I served on WWII diesel boats in the early '50s. As a Sonarman, part of my duties were to maintain little smoked glass slides that were inserted into a device to measure the temperature of the water. On maneuvers, we'd take a test dive in the area, down to say, 200 feet. The skipper would watch for a jig in the scribed marking that would indicate a marked change in the gradient - in the Caribbean, it was usually 150 feet.
When we found the target, usually a convoy, we'd go in and shoot the Hell out of them, and when the destroyers came after us, we go below that gradient and let them conduct their futile searches. They never did find us.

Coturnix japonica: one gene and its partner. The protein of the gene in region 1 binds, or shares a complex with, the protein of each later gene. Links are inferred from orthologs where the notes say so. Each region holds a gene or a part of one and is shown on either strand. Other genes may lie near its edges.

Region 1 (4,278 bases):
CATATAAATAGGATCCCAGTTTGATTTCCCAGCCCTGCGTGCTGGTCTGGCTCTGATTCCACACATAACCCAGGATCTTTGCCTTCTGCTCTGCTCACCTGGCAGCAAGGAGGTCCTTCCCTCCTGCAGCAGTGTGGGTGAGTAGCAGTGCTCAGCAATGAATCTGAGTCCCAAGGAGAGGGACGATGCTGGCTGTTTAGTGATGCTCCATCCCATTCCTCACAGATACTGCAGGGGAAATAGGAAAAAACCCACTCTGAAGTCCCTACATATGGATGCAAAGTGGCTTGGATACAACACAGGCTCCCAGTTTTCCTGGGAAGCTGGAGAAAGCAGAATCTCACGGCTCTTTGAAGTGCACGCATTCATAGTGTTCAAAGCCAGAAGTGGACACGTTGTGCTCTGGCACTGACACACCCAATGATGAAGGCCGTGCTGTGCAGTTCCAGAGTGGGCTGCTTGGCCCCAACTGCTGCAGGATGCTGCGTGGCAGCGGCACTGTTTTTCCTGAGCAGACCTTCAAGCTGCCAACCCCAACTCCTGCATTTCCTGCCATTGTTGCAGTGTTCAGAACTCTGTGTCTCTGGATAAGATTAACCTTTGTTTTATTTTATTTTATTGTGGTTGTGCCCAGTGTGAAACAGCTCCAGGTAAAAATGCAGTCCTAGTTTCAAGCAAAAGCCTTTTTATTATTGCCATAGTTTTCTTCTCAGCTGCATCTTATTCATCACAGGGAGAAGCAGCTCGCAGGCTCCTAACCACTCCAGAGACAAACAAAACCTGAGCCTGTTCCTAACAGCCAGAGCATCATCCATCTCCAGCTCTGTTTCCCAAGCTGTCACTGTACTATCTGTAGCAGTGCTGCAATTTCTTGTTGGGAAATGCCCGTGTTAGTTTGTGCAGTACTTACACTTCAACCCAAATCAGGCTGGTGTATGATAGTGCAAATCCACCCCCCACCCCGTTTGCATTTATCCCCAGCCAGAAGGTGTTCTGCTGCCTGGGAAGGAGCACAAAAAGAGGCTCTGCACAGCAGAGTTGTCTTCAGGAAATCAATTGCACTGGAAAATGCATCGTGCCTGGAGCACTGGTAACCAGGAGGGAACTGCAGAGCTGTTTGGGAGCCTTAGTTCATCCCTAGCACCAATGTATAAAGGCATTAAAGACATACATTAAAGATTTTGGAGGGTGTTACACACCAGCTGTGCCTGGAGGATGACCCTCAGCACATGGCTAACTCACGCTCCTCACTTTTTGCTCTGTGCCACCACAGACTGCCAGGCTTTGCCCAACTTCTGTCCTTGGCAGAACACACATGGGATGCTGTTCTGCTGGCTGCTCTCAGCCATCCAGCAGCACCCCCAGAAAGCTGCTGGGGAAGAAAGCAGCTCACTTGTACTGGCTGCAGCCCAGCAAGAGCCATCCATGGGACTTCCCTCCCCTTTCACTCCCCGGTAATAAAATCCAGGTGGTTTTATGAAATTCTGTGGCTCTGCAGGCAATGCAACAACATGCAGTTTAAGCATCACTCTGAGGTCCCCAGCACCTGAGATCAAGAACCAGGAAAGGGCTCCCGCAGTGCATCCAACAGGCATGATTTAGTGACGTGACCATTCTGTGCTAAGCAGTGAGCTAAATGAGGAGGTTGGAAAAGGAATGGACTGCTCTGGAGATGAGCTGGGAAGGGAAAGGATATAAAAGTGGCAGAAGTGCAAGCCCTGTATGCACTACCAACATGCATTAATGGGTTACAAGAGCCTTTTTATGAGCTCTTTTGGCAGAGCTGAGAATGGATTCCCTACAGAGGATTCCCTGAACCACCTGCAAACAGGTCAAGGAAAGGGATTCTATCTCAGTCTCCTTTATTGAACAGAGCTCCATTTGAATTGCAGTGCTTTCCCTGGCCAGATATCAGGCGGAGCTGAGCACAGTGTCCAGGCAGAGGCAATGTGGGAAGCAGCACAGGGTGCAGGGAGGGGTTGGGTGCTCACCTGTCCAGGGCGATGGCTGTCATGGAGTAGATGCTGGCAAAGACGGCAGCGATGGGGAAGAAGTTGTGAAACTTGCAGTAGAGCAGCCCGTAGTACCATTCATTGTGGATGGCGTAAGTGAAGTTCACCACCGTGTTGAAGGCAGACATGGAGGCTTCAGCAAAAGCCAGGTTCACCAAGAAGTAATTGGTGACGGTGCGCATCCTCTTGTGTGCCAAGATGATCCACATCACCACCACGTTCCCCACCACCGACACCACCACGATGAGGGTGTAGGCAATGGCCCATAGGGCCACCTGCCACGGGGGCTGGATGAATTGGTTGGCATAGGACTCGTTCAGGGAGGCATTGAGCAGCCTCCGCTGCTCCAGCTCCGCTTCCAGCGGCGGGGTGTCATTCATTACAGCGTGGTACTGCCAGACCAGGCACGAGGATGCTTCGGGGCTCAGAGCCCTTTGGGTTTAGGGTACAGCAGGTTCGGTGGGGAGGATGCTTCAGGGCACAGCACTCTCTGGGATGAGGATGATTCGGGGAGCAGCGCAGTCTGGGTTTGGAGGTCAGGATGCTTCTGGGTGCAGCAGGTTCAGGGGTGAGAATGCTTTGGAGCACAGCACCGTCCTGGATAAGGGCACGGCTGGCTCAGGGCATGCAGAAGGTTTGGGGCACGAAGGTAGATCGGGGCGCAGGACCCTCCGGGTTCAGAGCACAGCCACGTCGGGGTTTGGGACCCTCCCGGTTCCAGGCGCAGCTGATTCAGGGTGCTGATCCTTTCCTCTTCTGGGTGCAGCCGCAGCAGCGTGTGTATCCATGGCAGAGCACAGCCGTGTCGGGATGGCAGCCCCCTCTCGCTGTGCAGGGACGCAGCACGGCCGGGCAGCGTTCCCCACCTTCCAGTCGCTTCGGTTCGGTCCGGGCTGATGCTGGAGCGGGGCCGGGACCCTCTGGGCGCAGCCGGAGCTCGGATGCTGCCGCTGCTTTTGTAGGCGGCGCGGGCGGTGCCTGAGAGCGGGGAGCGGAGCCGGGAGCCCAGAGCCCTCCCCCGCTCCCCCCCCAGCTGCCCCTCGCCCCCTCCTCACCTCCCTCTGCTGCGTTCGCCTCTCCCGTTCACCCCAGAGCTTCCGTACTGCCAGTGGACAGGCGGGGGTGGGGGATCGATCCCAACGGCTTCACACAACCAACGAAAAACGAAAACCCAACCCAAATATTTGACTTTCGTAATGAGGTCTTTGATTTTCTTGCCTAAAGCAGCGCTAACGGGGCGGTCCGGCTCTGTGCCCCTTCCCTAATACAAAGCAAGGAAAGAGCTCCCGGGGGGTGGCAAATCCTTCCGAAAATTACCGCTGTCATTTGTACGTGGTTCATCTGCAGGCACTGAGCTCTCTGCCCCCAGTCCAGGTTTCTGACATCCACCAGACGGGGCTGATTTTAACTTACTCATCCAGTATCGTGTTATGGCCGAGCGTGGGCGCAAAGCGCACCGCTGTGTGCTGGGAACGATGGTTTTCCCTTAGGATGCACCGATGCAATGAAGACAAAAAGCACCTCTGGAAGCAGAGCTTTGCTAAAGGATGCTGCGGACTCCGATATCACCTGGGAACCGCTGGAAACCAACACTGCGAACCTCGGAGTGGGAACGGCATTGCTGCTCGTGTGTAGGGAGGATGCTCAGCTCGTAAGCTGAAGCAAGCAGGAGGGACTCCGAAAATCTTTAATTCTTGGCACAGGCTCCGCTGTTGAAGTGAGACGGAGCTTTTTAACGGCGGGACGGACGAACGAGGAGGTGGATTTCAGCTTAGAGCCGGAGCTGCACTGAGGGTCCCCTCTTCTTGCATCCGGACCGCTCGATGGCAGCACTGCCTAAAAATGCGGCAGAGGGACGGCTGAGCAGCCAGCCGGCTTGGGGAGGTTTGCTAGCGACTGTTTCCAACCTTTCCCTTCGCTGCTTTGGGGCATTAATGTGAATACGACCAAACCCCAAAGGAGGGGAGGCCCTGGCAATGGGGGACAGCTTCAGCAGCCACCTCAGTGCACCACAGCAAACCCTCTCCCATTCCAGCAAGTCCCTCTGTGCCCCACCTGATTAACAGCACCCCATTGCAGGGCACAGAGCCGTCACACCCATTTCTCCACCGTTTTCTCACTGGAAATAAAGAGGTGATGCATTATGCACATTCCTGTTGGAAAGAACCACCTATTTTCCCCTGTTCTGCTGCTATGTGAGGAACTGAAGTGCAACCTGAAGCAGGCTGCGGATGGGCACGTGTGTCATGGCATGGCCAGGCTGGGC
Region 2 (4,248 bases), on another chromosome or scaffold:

A sidebar to that was that another part of my duty was to inscribe the Lat and Long, dip those used slides in varnish and send them off to some scientists in Washington. For all I know, they are still there in some basement.